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Students Unearth 6,000-Year-Old Stone Axe at Mount Vernon

The tool, which was likely used for cutting or carving wood rather than as a weapon, was crafted during 4000 B.C.

Two high schoolers from Akron, Ohio, stumbled upon the tool while sifting through sediment during a dig at the estate (Sierra Medellin/George Washington’s Mount Vernon)
smithsonian.com

Long before George Washington moved into Mount Vernon, a Native American roaming the lands that would later become the first president’s estate lost a prized belonging: a three-inch wide, seven inch-long, carefully crafted stone axe likely used for cutting or carving wood. It would remain missing for some 6,000 years, Michael E. Ruane writes for The Washington Post, only resurfacing during a routine dig conducted at the historic home last month.

Dominic Anderson and Jared Phillips, a pair of high school seniors who hail from Akron, Ohio, happened upon the ancient axe while helping to map out the dimensions of a cemetery believed to house the remains of Mount Vernon’s slaves and their descendants. The two were sifting through sediment when they spotted the axe, which bore a striking resemblance to a lumpy potato after spending 6,000 years exposed to the elements.

Anderson and Phillips approached Joe Downer, Mount Vernon’s archaeological field research manager, and asked if the peculiar object was of any significance.

“I was kind of taken aback when I saw it,” Downer tells Ruane. “I looked at it, and I held it for a minute, and I was like, ‘Well, that might be one of the coolest things we found out here.’ It’s pretty unmistakable when you see it.”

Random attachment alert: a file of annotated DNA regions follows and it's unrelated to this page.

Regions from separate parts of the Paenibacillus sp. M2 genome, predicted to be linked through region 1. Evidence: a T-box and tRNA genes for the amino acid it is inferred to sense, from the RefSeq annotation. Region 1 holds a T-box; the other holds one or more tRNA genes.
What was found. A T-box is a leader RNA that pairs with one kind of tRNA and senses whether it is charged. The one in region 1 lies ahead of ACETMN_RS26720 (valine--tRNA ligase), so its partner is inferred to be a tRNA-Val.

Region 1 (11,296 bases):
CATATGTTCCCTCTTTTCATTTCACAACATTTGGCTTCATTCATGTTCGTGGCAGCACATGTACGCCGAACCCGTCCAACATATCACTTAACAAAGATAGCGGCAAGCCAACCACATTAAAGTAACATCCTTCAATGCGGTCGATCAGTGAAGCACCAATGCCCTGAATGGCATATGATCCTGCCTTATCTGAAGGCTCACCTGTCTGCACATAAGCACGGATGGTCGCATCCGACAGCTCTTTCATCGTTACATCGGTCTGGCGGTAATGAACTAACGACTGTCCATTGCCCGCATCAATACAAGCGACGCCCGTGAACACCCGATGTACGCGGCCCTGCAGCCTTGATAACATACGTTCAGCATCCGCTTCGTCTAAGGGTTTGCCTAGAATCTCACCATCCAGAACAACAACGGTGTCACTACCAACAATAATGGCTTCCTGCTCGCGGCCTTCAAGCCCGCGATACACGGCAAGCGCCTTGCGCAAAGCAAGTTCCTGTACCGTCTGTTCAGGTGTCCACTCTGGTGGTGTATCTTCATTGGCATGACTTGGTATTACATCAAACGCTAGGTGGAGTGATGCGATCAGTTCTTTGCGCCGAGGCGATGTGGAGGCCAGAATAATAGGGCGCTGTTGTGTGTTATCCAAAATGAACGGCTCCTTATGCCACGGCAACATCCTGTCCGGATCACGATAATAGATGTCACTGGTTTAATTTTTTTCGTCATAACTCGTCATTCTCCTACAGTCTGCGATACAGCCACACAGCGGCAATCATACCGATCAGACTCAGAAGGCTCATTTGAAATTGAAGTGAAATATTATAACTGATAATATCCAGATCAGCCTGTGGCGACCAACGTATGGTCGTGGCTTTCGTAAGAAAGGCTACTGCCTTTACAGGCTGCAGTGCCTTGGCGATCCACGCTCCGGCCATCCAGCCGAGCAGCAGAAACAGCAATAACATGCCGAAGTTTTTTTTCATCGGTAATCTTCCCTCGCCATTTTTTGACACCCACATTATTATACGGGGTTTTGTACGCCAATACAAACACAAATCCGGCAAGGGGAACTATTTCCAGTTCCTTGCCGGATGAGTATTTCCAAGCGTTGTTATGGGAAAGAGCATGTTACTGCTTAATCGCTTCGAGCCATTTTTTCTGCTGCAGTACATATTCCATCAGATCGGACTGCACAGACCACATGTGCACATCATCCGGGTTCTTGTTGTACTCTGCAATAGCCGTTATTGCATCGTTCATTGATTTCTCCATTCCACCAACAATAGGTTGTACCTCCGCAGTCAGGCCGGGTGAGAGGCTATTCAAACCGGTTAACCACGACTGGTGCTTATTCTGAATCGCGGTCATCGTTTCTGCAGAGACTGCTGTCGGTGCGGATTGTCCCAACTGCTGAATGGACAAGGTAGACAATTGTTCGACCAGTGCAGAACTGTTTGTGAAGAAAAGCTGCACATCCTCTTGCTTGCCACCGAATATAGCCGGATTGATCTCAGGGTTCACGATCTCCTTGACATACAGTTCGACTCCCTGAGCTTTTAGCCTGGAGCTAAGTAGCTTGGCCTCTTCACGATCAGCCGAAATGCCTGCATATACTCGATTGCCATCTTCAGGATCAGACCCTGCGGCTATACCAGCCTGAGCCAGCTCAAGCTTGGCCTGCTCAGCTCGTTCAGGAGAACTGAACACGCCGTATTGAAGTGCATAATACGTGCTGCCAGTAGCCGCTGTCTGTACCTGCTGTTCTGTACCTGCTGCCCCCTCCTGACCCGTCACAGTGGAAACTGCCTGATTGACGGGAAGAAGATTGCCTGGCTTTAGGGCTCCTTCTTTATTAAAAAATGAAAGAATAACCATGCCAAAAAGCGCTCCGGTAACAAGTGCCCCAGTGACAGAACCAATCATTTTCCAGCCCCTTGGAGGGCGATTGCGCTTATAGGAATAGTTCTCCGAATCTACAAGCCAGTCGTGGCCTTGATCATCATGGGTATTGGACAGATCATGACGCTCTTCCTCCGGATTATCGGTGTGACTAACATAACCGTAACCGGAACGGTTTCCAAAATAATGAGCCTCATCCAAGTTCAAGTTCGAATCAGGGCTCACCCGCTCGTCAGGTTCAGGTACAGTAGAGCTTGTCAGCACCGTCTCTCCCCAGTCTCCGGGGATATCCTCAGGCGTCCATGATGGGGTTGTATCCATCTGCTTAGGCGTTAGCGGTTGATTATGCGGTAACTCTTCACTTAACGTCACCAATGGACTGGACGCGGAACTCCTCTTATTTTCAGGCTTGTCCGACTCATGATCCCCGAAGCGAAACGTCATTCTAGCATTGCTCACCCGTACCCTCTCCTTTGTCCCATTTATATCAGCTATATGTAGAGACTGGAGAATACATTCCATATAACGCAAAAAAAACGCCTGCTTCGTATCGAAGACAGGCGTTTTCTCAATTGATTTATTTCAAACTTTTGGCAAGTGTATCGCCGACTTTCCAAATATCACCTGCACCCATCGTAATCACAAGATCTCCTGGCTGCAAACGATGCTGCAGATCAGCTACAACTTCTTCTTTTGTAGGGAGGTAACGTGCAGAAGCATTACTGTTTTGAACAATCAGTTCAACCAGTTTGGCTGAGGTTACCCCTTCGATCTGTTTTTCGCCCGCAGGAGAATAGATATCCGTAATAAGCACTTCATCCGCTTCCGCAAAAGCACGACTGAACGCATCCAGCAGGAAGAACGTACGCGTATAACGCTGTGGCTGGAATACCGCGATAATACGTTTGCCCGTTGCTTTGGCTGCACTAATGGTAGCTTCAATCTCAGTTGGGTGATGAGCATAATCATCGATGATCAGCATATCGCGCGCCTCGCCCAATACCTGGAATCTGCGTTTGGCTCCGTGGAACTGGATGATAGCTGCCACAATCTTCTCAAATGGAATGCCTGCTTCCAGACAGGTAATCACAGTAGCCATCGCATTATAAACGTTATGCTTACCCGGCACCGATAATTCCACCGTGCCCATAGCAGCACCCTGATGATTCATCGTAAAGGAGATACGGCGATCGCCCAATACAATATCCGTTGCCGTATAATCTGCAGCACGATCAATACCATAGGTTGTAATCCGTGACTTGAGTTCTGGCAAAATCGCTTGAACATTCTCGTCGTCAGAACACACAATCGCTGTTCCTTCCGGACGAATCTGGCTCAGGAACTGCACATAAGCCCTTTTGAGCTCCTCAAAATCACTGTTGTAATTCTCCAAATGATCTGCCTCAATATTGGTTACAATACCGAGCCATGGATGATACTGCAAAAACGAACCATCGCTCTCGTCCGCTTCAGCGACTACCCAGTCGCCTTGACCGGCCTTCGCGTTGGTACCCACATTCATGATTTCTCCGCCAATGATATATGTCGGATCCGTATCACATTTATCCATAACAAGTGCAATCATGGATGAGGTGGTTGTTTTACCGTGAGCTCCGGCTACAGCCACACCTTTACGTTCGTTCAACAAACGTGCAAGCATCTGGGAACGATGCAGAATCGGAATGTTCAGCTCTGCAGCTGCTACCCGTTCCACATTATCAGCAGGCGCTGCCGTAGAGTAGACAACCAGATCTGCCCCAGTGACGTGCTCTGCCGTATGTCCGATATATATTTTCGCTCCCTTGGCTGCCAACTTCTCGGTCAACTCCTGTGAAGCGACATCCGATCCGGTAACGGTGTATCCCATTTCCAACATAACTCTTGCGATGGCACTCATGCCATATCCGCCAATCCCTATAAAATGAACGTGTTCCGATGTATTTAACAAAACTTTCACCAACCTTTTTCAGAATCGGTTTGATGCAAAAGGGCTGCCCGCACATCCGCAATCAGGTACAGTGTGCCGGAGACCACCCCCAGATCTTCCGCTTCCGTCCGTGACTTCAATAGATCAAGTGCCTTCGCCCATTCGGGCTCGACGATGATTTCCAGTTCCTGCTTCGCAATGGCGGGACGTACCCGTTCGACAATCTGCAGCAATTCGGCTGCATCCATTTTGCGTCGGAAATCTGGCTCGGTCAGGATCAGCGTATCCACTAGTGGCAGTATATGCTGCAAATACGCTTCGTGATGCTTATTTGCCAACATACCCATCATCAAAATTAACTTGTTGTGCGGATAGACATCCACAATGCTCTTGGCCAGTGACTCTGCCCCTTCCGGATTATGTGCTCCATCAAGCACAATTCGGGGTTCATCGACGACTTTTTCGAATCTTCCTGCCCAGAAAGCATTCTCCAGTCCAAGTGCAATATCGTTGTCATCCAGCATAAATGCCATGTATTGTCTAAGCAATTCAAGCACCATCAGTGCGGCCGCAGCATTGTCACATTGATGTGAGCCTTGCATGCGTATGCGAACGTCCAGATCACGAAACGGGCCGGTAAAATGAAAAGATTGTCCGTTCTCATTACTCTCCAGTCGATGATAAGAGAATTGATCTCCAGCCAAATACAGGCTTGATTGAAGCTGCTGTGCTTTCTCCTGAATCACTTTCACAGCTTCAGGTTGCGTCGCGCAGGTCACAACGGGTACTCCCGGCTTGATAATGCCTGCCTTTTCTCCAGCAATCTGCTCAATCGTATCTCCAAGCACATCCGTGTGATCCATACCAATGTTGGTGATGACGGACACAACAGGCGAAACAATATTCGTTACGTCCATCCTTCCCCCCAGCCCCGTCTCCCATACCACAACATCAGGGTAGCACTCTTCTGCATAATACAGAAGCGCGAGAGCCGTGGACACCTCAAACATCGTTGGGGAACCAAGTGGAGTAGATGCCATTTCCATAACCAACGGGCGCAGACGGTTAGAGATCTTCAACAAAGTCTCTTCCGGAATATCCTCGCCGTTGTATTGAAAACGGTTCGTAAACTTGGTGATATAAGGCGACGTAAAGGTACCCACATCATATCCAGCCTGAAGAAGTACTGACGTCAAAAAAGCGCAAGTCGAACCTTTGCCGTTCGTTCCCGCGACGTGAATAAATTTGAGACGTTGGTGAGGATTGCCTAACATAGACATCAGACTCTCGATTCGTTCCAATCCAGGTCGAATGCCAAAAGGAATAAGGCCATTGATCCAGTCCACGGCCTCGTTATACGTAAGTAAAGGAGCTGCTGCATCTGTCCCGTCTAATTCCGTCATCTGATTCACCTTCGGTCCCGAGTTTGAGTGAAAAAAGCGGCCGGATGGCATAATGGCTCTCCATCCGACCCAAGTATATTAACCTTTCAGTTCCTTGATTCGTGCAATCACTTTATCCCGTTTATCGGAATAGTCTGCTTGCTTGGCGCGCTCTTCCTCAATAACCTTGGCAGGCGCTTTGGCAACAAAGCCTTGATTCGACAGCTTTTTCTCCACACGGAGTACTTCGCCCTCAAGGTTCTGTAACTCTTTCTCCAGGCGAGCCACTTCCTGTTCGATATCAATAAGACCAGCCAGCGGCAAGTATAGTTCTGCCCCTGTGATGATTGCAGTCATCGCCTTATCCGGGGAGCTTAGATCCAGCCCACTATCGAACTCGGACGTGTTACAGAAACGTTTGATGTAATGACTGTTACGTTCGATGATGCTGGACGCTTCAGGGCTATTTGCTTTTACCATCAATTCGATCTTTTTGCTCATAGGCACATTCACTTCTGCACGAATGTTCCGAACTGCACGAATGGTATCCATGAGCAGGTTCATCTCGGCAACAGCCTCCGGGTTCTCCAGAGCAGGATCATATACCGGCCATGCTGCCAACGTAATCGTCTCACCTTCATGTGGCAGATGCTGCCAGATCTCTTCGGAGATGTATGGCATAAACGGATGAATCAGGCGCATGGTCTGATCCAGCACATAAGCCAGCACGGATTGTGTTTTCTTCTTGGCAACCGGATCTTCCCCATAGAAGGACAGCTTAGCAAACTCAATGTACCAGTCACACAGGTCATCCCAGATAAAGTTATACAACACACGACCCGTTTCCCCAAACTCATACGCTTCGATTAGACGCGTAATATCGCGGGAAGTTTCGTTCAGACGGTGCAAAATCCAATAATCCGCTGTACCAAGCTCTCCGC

According to a press release, the axe, which was dated to around 4000 B.C. based on its similarity to other tools from that period, still retains evidence of its creator’s skill and craftsmanship.

In order to make the axe, a craftsperson must have used a hammer stone to chip away at a rock’s surface and form a sharp edge. This cutting surface was smoothed down with a second harder stone, then refined with a hard grinding stone. A groove added to facilitate the attachment of a wooden handle provided the axe’s finishing touch.

Sean Devlin, curator of Mount Vernon’s archaeological collections, tells Ruane that the arduous process of crafting the axe likely augmented its value.

“When you spend the effort to make tools like this axe, you would have probably carried it with you,” he said. “You wouldn’t just make something like this off the cuff … and used it once or twice and chucked it. … This is something people invested time in.”

The axe’s one-time owner resided in a Potomac River ridgeline first inhabited by Virginia’s Native American groups as long as 8,000 years ago. Although the site appears to have hosted such communities for several thousand years, it may not have been a permanent village, so to speak. Instead, it could’ve been a stopping point during seasonal migration along the river.

Although the original owner likely mourned the loss of such a useful tool, their misfortune proved to be a boon to contemporary archaeologists hoping to gain a better understanding of Mount Vernon’s pre-presidential history.

For now, the axe will be catalogued, cleaned and preserved. Ultimately, it will join a collection of more than 50,000 artifacts already found at the site.

“The axe provides a window onto the lives of individuals who lived here nearly 6,000 years ago,” Devlin said in a statement. “Artifacts, such as this, are a vital resource for helping us learn about the diverse communities who shaped this landscape throughout its long history."

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